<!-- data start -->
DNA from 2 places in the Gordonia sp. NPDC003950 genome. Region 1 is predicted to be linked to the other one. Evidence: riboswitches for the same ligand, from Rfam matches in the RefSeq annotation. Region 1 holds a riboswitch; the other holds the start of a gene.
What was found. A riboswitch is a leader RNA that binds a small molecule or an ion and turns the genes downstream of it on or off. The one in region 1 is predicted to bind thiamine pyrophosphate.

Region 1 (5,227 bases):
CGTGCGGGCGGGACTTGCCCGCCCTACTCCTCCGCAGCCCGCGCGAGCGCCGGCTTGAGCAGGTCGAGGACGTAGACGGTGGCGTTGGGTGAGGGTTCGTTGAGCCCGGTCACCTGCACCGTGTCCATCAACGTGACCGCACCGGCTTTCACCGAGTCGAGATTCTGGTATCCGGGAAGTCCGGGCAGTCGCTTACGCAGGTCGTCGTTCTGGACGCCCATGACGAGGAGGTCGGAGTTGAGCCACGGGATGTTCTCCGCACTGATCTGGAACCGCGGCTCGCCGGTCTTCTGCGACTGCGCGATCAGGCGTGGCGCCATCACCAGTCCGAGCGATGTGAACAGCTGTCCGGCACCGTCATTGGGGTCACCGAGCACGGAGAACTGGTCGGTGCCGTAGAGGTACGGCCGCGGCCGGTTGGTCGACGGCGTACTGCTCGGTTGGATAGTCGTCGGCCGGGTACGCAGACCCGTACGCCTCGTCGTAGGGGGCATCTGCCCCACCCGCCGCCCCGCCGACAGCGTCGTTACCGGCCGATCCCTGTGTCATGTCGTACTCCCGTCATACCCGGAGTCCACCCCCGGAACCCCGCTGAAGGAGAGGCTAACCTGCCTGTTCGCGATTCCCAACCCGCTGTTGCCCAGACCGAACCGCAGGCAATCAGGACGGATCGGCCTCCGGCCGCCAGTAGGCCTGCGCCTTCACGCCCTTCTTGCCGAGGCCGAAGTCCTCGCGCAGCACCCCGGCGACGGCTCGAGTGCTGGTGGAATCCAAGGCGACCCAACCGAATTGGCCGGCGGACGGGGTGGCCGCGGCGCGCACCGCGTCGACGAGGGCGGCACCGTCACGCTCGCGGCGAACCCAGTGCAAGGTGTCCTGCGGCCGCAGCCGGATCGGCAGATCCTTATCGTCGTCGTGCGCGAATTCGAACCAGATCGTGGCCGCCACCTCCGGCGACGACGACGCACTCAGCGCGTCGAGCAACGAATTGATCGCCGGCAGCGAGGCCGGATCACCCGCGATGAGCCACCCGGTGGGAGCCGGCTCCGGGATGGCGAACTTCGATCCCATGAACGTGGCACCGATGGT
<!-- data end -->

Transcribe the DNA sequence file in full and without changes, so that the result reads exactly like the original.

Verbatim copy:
DNA from 2 places in the Gordonia sp. NPDC003950 genome. Region 1 is predicted to be linked to the other one. Evidence: riboswitches for the same ligand, from Rfam matches in the RefSeq annotation. Region 1 holds a riboswitch; the other holds the start of a gene.
What was found. A riboswitch is a leader RNA that binds a small molecule or an ion and turns the genes downstream of it on or off. The one in region 1 is predicted to bind thiamine pyrophosphate.

Region 1 (5,227 bases):
CGTGCGGGCGGGACTTGCCCGCCCTACTCCTCCGCAGCCCGCGCGAGCGCCGGCTTGAGCAGGTCGAGGACGTAGACGGTGGCGTTGGGTGAGGGTTCGTTGAGCCCGGTCACCTGCACCGTGTCCATCAACGTGACCGCACCGGCTTTCACCGAGTCGAGATTCTGGTATCCGGGAAGTCCGGGCAGTCGCTTACGCAGGTCGTCGTTCTGGACGCCCATGACGAGGAGGTCGGAGTTGAGCCACGGGATGTTCTCCGCACTGATCTGGAACCGCGGCTCGCCGGTCTTCTGCGACTGCGCGATCAGGCGTGGCGCCATCACCAGTCCGAGCGATGTGAACAGCTGTCCGGCACCGTCATTGGGGTCACCGAGCACGGAGAACTGGTCGGTGCCGTAGAGGTACGGCCGCGGCCGGTTGGTCGACGGCGTACTGCTCGGTTGGATAGTCGTCGGCCGGGTACGCAGACCCGTACGCCTCGTCGTAGGGGGCATCTGCCCCACCCGCCGCCCCGCCGACAGCGTCGTTACCGGCCGATCCCTGTGTCATGTCGTACTCCCGTCATACCCGGAGTCCACCCCCGGAACCCCGCTGAAGGAGAGGCTAACCTGCCTGTTCGCGATTCCCAACCCGCTGTTGCCCAGACCGAACCGCAGGCAATCAGGACGGATCGGCCTCCGGCCGCCAGTAGGCCTGCGCCTTCACGCCCTTCTTGCCGAGGCCGAAGTCCTCGCGCAGCACCCCGGCGACGGCTCGAGTGCTGGTGGAATCCAAGGCGACCCAACCGAATTGGCCGGCGGACGGGGTGGCCGCGGCGCGCACCGCGTCGACGAGGGCGGCACCGTCACGCTCGCGGCGAACCCAGTGCAAGGTGTCCTGCGGCCGCAGCCGGATCGGCAGATCCTTATCGTCGTCGTGCGCGAATTCGAACCAGATCGTGGCCGCCACCTCCGGCGACGACGACGCACTCAGCGCGTCGAGCAACGAATTGATCGCCGGCAGCGAGGCCGGATCACCCGCGATGAGCCACCCGGTGGGAGCCGGCTCCGGGATGGCGAACTTCGATCCCATGAACGTGGCACCGATGGT